Looking for a Sign to Embrace Your Vintage Tile? Here Are Three
Most people can agree that certain original details in homes are major selling points: hardwood floors in great condition, plenty of well-maintained windows, and working fireplaces. Other features can be more polarizing. Some prefer closed floorplans, while others choose to tear down as many walls as possible; some love wood paneling while others opt for plain drywall instead. Vintage tile, though? That can be considered trash or treasure, depending on who you’re talking to. Now, I can absolutely understand disliking one’s tile. In a previous apartment bath of mine, every inch of the bathroom was covered in garish yellow and brown tile, and when combined with an outdated sliding shower door and builder-grade finishes, let’s just say the space was a sore sight.
That said, tile is expensive, and so is a kitchen or bathroom remodel, assuming you own your home and can demo and redesign in the first place. What’s more, tile that’s original to an older home has likely withstood decades of use because it’s high-quality and arguably was installed with more care than homes are often given today. Not to mention, plenty of people absolutely adore retro tile work, so it’s not outside the realm of possibility for it to grow on you, too. So if you can find a way to live with the potentially outdated tile in your home, I’m all for it. There are some other not so obvious advantages to older tile, too.
Take Rachel Ramsower and her Austin, Texas-based rental, for example. “When I came across a home with a pink kitchen, a ’70s tiled bathroom, and old character, I knew we had to move in,” she says. “I’ve always had a love for older homes that have their fair share of quirky elements, and that was what immediately drew me to our now home. My boyfriend, Ethan, could tell you he is more of a modern guy, but to my surprise, he fell in love with our little vintage space!”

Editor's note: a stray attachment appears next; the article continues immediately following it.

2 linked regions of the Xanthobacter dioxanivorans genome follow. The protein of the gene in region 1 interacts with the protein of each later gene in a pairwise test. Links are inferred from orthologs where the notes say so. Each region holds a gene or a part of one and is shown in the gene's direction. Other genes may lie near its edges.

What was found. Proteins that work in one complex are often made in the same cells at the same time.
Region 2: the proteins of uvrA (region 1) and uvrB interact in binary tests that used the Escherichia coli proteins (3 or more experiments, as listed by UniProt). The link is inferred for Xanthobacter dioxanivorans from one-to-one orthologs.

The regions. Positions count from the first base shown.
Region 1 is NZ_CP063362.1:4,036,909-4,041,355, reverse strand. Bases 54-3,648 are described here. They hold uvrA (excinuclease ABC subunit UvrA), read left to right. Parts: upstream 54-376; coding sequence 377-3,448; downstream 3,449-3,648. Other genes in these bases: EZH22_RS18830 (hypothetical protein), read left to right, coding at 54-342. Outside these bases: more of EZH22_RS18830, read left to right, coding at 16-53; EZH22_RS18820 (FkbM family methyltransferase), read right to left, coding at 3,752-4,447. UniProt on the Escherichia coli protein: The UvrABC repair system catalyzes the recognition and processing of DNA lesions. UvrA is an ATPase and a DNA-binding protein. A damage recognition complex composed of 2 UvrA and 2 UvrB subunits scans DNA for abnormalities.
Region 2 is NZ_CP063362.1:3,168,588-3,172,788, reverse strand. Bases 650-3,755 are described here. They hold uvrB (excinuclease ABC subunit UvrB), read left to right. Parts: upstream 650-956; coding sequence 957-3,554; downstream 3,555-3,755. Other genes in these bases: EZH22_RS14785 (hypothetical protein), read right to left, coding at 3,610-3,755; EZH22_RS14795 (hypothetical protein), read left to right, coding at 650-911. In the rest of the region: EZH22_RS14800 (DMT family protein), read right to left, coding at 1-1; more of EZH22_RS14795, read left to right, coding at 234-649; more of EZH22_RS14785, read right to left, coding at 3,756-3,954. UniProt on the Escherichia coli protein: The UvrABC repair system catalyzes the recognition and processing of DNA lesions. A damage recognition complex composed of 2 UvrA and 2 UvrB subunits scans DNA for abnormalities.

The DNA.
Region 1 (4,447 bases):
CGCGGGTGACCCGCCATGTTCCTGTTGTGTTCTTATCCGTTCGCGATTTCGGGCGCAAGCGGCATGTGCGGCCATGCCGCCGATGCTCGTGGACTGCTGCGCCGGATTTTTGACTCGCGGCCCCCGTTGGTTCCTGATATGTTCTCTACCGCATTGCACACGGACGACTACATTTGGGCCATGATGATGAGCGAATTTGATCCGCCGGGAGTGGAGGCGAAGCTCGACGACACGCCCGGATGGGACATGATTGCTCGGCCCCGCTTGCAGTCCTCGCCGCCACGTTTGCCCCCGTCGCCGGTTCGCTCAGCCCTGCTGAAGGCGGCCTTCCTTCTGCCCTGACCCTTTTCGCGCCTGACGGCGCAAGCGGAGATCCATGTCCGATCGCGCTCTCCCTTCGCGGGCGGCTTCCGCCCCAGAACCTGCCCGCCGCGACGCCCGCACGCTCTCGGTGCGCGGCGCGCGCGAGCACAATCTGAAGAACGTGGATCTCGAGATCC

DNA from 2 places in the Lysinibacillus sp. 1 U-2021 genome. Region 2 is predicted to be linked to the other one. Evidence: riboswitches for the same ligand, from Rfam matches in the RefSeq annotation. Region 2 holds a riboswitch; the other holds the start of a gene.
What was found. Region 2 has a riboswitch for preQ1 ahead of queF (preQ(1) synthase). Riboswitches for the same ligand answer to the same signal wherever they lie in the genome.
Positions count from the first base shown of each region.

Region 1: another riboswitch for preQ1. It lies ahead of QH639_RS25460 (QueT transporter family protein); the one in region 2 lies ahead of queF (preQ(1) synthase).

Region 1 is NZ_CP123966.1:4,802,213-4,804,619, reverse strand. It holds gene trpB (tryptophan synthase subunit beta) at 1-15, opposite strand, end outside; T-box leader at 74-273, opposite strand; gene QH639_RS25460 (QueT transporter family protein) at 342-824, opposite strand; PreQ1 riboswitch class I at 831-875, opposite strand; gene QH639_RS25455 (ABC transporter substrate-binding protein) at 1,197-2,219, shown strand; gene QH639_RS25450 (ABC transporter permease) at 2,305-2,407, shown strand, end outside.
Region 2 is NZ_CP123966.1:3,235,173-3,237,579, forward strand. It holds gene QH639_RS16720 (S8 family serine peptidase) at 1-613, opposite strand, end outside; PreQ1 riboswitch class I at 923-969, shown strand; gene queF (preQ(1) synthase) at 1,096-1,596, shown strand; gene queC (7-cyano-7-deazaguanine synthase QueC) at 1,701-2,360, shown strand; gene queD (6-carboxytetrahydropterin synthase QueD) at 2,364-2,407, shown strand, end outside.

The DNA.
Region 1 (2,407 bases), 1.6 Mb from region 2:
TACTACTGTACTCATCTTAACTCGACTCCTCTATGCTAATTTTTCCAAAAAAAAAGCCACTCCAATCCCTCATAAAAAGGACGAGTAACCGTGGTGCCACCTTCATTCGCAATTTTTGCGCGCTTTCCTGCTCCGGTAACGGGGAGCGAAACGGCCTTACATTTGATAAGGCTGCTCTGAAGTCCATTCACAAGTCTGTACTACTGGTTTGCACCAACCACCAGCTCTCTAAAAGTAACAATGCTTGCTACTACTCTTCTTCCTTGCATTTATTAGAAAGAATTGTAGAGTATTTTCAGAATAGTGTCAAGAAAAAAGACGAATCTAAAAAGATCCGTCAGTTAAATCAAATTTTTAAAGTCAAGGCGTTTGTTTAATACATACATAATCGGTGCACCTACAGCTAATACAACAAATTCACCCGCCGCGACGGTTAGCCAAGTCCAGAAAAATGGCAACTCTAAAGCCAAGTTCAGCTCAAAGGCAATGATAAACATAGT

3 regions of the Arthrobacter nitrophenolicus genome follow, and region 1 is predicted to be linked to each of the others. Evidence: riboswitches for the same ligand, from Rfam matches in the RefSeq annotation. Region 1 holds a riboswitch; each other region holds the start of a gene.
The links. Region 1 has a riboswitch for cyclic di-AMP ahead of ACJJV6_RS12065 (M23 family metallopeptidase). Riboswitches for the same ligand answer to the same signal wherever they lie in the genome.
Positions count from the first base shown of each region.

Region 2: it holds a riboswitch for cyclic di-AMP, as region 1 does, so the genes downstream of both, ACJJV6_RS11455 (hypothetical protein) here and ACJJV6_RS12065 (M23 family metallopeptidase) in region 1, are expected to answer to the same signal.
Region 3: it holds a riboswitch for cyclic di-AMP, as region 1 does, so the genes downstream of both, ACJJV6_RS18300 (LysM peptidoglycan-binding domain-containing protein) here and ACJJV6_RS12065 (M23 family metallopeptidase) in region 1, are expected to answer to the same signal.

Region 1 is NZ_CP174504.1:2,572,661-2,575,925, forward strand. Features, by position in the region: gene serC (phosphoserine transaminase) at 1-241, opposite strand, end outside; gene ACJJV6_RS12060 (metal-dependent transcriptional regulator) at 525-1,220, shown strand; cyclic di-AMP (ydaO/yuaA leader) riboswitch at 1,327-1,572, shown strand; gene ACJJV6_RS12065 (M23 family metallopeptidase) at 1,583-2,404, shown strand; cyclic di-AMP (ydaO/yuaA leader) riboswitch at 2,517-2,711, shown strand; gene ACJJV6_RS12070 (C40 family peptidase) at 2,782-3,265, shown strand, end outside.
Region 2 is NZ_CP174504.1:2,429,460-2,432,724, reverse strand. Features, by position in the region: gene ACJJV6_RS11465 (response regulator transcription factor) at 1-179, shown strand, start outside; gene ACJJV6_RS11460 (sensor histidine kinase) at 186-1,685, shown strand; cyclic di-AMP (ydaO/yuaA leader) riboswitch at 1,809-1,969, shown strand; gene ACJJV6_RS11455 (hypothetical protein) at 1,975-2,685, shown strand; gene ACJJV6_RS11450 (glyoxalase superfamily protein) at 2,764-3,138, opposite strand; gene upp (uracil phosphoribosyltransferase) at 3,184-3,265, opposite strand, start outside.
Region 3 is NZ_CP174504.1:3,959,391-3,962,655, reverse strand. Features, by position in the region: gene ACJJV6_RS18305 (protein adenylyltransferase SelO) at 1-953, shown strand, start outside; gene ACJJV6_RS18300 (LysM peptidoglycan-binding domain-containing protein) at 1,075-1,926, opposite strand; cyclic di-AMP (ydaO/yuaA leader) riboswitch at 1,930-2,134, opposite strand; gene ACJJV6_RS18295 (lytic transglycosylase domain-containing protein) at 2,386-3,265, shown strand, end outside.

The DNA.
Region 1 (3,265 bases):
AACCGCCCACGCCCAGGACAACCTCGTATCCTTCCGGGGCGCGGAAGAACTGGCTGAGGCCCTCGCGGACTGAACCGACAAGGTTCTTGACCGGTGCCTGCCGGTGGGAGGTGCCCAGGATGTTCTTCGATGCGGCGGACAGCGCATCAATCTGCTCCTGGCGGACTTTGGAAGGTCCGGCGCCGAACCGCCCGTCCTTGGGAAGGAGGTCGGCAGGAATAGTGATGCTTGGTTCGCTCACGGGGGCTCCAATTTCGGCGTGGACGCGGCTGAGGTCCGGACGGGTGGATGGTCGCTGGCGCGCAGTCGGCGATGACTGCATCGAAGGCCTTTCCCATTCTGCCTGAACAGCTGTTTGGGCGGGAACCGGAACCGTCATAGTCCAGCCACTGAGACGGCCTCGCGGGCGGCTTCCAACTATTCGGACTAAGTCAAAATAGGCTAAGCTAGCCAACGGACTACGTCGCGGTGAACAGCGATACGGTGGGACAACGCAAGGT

As shown above, the home features a patchwork rainbow of pastel tiles in the bathroom, which makes it a vibrant, unique space that’s certainly a conversation starter for guests. Others might balk at the retro randomness of the pattern, but there’s a silver lining here. If one tile cracks or needs replacing, finding a vintage tile that’ll work with this color scheme and arrangement won’t be nearly as tough as needing a perfect shade match.
The kitchen, which sports a pastel pink counter and backsplash, is actually Ramsower’s favorite part of the home. “I mean, how cute is the pink kitchen!” she says. “This tiny ’70s kitchen is without a doubt my favorite element of our home. A huge bonus is just how perfect my vintage blue bar cart looks in there.” One more perk: You can lean into vintage furnishings to play up your retro tile as Ramsower did, which will make your home feel more personal and storied. So perhaps the next time you’re wavering on whether you can’t stand the tile original to your home or not, take a page out of Ramsower’s book and just try embracing it for what it is. You’ll save time, money, and effort in the process, and you may just learn to love ‘em.